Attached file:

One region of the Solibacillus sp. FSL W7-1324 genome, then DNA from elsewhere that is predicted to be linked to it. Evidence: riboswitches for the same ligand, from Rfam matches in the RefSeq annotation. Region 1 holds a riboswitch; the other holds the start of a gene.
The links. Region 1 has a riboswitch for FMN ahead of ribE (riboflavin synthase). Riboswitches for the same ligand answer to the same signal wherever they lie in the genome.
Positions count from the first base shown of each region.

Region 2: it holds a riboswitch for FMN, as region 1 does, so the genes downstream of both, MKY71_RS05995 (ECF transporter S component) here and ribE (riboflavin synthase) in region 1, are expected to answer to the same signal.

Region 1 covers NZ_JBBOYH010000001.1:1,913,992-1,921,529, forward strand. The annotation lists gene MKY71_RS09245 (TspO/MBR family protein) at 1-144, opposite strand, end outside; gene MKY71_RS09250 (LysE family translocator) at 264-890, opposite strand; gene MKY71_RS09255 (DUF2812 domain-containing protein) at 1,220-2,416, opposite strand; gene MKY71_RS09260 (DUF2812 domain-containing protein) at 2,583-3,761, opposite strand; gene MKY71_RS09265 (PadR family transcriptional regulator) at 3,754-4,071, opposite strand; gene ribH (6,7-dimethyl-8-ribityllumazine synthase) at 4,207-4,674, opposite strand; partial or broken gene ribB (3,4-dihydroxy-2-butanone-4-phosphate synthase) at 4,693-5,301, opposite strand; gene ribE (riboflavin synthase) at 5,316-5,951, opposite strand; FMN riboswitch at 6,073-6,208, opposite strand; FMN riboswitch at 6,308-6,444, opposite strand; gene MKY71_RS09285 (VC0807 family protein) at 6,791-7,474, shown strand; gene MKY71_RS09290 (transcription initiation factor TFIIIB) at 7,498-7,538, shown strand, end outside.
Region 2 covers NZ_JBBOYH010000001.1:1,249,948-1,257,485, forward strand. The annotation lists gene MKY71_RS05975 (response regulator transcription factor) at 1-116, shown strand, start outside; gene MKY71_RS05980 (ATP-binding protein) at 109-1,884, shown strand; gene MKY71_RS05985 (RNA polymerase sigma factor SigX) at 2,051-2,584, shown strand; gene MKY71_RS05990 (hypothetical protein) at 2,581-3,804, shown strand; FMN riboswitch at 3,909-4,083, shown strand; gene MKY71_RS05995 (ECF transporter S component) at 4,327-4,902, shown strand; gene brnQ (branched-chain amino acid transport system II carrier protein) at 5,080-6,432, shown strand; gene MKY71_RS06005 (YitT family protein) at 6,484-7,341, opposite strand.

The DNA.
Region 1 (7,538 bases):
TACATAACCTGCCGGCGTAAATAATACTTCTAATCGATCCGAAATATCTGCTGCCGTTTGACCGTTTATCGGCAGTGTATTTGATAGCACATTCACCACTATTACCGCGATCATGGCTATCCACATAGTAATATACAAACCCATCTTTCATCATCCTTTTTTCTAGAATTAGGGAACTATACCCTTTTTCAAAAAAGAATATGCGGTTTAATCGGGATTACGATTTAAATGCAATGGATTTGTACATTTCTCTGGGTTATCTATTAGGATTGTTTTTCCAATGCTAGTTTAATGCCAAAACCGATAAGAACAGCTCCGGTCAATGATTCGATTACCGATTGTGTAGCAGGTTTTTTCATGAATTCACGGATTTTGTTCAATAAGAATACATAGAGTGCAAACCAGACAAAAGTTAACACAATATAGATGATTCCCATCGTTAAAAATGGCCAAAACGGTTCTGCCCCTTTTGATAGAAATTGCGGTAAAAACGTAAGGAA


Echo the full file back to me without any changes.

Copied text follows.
One region of the Solibacillus sp. FSL W7-1324 genome, then DNA from elsewhere that is predicted to be linked to it. Evidence: riboswitches for the same ligand, from Rfam matches in the RefSeq annotation. Region 1 holds a riboswitch; the other holds the start of a gene.
The links. Region 1 has a riboswitch for FMN ahead of ribE (riboflavin synthase). Riboswitches for the same ligand answer to the same signal wherever they lie in the genome.
Positions count from the first base shown of each region.

Region 2: it holds a riboswitch for FMN, as region 1 does, so the genes downstream of both, MKY71_RS05995 (ECF transporter S component) here and ribE (riboflavin synthase) in region 1, are expected to answer to the same signal.

Region 1 covers NZ_JBBOYH010000001.1:1,913,992-1,921,529, forward strand. The annotation lists gene MKY71_RS09245 (TspO/MBR family protein) at 1-144, opposite strand, end outside; gene MKY71_RS09250 (LysE family translocator) at 264-890, opposite strand; gene MKY71_RS09255 (DUF2812 domain-containing protein) at 1,220-2,416, opposite strand; gene MKY71_RS09260 (DUF2812 domain-containing protein) at 2,583-3,761, opposite strand; gene MKY71_RS09265 (PadR family transcriptional regulator) at 3,754-4,071, opposite strand; gene ribH (6,7-dimethyl-8-ribityllumazine synthase) at 4,207-4,674, opposite strand; partial or broken gene ribB (3,4-dihydroxy-2-butanone-4-phosphate synthase) at 4,693-5,301, opposite strand; gene ribE (riboflavin synthase) at 5,316-5,951, opposite strand; FMN riboswitch at 6,073-6,208, opposite strand; FMN riboswitch at 6,308-6,444, opposite strand; gene MKY71_RS09285 (VC0807 family protein) at 6,791-7,474, shown strand; gene MKY71_RS09290 (transcription initiation factor TFIIIB) at 7,498-7,538, shown strand, end outside.
Region 2 covers NZ_JBBOYH010000001.1:1,249,948-1,257,485, forward strand. The annotation lists gene MKY71_RS05975 (response regulator transcription factor) at 1-116, shown strand, start outside; gene MKY71_RS05980 (ATP-binding protein) at 109-1,884, shown strand; gene MKY71_RS05985 (RNA polymerase sigma factor SigX) at 2,051-2,584, shown strand; gene MKY71_RS05990 (hypothetical protein) at 2,581-3,804, shown strand; FMN riboswitch at 3,909-4,083, shown strand; gene MKY71_RS05995 (ECF transporter S component) at 4,327-4,902, shown strand; gene brnQ (branched-chain amino acid transport system II carrier protein) at 5,080-6,432, shown strand; gene MKY71_RS06005 (YitT family protein) at 6,484-7,341, opposite strand.

The DNA.
Region 1 (7,538 bases):
TACATAACCTGCCGGCGTAAATAATACTTCTAATCGATCCGAAATATCTGCTGCCGTTTGACCGTTTATCGGCAGTGTATTTGATAGCACATTCACCACTATTACCGCGATCATGGCTATCCACATAGTAATATACAAACCCATCTTTCATCATCCTTTTTTCTAGAATTAGGGAACTATACCCTTTTTCAAAAAAGAATATGCGGTTTAATCGGGATTACGATTTAAATGCAATGGATTTGTACATTTCTCTGGGTTATCTATTAGGATTGTTTTTCCAATGCTAGTTTAATGCCAAAACCGATAAGAACAGCTCCGGTCAATGATTCGATTACCGATTGTGTAGCAGGTTTTTTCATGAATTCACGGATTTTGTTCAATAAGAATACATAGAGTGCAAACCAGACAAAAGTTAACACAATATAGATGATTCCCATCGTTAAAAATGGCCAAAACGGTTCTGCCCCTTTTGATAGAAATTGCGGTAAAAACGTAAGGAA